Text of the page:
Peter and Scott left Highland Park for the same reason that many Angelenos move. Most of their friends lived in Silver Lake, another artist-friendly neighborhood that is geographically close to Highland Park, until you take Los Angeles traffic into account. The drive to see friends had become a chore. They fixed the house up, added a bedroom and a bathroom, and sold it to Mayer for about $180,000.

Seventeen years ago, they opened Akbar, a nightclub that has become a Silver Lake institution. Laughing, they admit they helped gentrify Silver Lake. They don’t, however, think they were early gentrifiers of Highland Park. They lived there for three years, and in that time, not much changed. Businesses weren’t forced out by rising rents, and homes weren’t being flipped.

One of the early signs that a neighborhood will gentrify is an influx of artists. And in some ways, that sets Highland Park apart from a typical gentrifying neighborhood. Highland Park has been attracting artists for more than a century. It’s part of the reason Lyn Mayer doesn’t see herself as a gentrifier, but as an artist who, like other artists, was attracted by relatively cheap home prices, and lots of space.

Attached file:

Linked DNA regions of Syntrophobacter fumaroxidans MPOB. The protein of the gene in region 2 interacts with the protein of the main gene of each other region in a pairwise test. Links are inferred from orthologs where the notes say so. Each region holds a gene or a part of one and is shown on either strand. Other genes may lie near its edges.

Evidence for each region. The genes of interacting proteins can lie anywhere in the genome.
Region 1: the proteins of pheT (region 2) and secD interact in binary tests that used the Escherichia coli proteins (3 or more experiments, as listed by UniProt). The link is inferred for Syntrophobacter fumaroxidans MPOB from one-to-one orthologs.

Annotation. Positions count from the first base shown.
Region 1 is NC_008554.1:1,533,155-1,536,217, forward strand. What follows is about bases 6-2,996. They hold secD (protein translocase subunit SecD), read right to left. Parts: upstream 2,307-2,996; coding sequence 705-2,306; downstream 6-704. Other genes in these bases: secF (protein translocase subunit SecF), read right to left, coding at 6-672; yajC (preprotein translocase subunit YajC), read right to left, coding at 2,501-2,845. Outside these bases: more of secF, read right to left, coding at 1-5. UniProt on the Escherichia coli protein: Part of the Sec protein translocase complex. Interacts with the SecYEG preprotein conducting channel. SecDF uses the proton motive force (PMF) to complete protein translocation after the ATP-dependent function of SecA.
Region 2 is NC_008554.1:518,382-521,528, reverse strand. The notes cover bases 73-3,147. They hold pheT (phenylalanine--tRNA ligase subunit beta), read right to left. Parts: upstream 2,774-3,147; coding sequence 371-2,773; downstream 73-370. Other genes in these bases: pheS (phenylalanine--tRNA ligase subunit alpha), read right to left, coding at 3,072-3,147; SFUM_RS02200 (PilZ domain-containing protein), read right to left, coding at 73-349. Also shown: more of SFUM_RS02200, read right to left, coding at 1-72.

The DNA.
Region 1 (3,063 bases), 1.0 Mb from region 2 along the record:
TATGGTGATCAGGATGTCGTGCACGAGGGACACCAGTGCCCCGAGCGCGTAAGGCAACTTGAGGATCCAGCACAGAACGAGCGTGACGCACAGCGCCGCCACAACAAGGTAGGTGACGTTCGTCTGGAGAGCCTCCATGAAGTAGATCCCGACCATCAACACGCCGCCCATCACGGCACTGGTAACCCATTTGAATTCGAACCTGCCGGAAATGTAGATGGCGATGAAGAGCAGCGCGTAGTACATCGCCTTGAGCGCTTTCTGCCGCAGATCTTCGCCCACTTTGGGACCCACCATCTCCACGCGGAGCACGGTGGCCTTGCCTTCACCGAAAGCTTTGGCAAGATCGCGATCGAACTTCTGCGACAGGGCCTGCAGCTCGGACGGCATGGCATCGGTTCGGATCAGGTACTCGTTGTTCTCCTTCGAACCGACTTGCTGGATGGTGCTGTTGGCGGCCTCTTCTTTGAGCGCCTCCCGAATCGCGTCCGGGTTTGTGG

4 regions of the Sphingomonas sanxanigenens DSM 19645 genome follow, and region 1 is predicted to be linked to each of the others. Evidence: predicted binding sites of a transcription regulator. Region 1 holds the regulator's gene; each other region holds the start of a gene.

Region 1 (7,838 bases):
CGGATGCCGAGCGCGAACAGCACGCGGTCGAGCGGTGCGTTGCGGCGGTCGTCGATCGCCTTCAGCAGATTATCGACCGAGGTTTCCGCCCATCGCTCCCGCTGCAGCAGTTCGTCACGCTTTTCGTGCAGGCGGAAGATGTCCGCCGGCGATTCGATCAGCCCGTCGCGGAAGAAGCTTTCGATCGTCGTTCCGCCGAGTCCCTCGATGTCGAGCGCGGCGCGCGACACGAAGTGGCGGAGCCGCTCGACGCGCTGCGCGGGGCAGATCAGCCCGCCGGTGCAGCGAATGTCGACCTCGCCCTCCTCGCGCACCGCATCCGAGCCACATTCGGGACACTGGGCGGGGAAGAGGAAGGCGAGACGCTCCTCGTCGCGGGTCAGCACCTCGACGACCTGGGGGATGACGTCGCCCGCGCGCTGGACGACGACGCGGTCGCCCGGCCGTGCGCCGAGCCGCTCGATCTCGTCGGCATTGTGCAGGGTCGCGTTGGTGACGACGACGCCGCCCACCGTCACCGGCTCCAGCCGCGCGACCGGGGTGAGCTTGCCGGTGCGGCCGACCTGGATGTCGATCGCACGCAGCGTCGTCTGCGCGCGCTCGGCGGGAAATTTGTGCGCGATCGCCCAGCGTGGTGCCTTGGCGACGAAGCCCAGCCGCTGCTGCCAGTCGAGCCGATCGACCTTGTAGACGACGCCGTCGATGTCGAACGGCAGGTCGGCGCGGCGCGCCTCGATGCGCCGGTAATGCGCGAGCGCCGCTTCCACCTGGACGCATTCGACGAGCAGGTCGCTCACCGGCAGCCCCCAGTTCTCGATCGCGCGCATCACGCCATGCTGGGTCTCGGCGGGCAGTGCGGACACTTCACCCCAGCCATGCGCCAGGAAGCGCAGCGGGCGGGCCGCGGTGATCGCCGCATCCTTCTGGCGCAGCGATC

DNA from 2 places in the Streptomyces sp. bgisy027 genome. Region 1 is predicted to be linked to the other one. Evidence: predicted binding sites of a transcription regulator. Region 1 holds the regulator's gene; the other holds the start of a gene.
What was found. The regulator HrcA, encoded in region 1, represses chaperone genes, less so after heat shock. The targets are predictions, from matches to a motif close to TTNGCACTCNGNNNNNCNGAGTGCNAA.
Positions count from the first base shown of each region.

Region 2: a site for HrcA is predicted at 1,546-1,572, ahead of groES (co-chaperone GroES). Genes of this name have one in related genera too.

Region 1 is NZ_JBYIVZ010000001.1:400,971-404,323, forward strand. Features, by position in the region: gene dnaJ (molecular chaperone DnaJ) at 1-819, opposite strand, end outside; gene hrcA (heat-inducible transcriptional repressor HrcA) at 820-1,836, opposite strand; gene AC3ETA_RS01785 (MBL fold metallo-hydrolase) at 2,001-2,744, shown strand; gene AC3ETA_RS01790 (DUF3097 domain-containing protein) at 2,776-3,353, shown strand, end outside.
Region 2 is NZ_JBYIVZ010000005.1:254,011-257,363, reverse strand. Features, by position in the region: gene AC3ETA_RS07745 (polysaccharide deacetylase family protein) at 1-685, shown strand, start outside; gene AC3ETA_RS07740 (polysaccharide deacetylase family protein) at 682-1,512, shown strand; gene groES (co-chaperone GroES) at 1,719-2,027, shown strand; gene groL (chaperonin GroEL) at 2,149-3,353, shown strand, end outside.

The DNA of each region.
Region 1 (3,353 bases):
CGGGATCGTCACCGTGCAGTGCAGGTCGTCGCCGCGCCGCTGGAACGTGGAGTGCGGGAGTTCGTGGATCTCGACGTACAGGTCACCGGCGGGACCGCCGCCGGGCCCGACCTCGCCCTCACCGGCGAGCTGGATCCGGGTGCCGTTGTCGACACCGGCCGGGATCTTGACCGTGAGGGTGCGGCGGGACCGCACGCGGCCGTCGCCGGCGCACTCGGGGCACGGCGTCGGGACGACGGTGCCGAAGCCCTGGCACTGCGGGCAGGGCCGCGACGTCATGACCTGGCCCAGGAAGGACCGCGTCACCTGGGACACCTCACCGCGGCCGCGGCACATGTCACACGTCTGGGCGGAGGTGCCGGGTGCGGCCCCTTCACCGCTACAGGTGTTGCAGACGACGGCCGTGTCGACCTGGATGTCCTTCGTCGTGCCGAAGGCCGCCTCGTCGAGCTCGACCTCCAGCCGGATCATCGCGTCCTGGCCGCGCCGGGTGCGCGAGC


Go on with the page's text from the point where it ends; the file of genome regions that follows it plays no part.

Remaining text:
In the lexicon of gentrification, Lyn “cashed out.” She sold her home at a far higher price than she bought it for. Still, her life post-sale is decidedly lo-fi. She still drives the same old truck with 230,00 miles on it, she still wears out her clothes, she still takes herself out to lunch because it’s cheaper than dinner. And, rather than buying another, smaller house, or a condo after she sold the house, Lyn is renting a small attic studio. At 60, she has retirement on her mind and she knows it won’t be easy.

“Do I feel the money I got, I’m set for life?” Lyn pondered. “No, not when they say that in order to retire comfortably you need at least a million dollars.  I feel right now I cannot have the thousand-pound gorilla that was on my back a little over a year ago. But now, I just have chimpanzees on my back.”

The real-life experiences, preferences and consciences of people like Lyn Mayer and Paul Downer often run smack into academic definitions of gentrification. “The class transformation of urban space,” is how geographer and gentrification theorist Elvin Wyly defines it. Simply put, that means money coming in to a neighborhood.

After they’d met, after Paul had taken Lyn on a tour of the house, and after he’d had an opportunity to look through samples of her artwork, they shared a slice of cake.  I presented them with the academic definition and asked, even if neither of them wants to be a gentrifier, is it possible that she was, and he is? They thought about that for a while, and admitted, yes, it’s possible.

Paul Downer in his home on Meridian Street. (Photo credit: Rafael Cardenas)